Barely left out of teenagehood, he was made Pontifex Maximus, which office he later held again in 81 BC, Quaestor in 97 BC, Tribune in 92 BC, and Consul in 80 BC, having been a Praetor in 89 BC . He withdrew from Rome during the civil fights between Marius and Sulla, returning afterwards with the latter.
As a military figure, he had his first commands in the war in 109-107 BC, when he accompanied his father Quintus Caecilius Metellus Numidicus in Numidia during Jugurthine War, where his father took him as a simple cadet. . He later revealed to be one of the best subordinates of Sulla, but without any other objective than the one of fighting the demagogy with which Marius threatened Rome, never participating in the atrocious violence which marked such a troubled phase of the History of Rome. He was one of the Roman commanders in the Social War in 88 BC. A Proconsul at that time, Pius stormed Venusia and killed the leader of Marsi Quintus Poppaedius Silo . In 87 BC Pius by the order of Senate tried to make peace with the Samnites.
Made a Consul in 80 BC, he was then sent to Spain to combat Quintus Sertorius, where Sertorius and Marcus Perpenna Vento faced the Roman power, establishing his bases in Metellinum (today Medellín) Castra Caecilia (today Cáceres), Viccus Caecilius, at the Sierra de Gredos, and at Caeciliana, near Setúbal. After eight years of resistance, the rebels were forced to cede to the military ability of Metellus Pius, who had as a companion, in the final phase of the war, the valuable Gnaeus Pompeius Magnus, with whom, despite his greater merit, he shared the glories of the Triumph after the death of Sertorius, marked in the end of 71 BC .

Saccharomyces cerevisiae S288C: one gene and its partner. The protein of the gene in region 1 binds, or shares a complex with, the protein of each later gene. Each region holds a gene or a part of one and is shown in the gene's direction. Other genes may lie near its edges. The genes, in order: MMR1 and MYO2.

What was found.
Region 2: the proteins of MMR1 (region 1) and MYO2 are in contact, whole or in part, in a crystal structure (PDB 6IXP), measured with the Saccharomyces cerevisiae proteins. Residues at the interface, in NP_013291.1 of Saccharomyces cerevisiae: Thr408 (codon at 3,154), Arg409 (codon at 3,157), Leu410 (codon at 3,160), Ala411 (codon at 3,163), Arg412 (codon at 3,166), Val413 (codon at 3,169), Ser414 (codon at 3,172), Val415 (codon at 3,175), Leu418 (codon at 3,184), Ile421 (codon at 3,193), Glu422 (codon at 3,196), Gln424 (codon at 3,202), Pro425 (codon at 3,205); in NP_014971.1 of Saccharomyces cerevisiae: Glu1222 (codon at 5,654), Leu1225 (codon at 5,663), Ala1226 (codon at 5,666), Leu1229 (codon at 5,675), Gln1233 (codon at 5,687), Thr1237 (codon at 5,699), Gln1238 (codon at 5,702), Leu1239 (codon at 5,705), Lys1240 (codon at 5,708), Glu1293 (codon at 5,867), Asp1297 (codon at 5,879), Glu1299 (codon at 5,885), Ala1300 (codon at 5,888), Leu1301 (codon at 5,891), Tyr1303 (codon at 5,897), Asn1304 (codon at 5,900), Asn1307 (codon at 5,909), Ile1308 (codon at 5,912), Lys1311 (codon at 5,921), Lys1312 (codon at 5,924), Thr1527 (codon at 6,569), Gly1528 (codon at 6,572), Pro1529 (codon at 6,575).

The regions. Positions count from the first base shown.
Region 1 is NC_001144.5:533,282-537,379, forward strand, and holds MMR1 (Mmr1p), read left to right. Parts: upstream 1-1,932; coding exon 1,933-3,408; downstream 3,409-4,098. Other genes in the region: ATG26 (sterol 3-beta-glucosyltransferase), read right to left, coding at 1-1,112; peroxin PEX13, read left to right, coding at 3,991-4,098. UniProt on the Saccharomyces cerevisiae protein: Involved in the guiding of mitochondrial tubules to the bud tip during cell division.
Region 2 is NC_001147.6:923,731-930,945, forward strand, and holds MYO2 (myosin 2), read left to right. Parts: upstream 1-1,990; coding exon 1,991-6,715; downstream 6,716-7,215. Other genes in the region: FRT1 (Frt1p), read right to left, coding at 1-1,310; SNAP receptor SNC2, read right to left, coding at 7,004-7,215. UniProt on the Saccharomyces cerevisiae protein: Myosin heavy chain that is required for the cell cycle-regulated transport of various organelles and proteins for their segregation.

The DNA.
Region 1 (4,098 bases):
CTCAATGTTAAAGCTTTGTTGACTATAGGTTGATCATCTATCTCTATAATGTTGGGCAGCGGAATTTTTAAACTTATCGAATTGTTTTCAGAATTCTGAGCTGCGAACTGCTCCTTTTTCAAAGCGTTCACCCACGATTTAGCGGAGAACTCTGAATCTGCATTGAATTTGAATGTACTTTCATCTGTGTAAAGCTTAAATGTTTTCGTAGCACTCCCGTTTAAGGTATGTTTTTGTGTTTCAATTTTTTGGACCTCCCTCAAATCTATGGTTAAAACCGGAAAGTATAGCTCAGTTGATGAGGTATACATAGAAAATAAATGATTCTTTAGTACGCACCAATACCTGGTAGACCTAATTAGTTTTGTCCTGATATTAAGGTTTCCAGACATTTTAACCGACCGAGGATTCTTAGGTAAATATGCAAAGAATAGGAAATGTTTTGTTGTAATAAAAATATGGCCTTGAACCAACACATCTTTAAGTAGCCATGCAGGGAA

He married Licinia Crassa Secunda or Minor, daughter of Lucius Licinius Crassus Orator, and wife Mucia Secunda, from whom he had no children; for this reason he adopted his nephew by marriage and son of his second cousin Publius Cornelius Scipio, renamed Quintus Caecilius Metellus Pius Scipio Nasica, son of his sister in law's marriage Licinia Crassa Prima or Major to Publius Cornelius Scipio Nasica Serapio, in turn a son of Publius Cornelius Scipio Nasica Serapio and Caecilia Metella, daughter of Quintus Caecilius Metellus Macedonicus.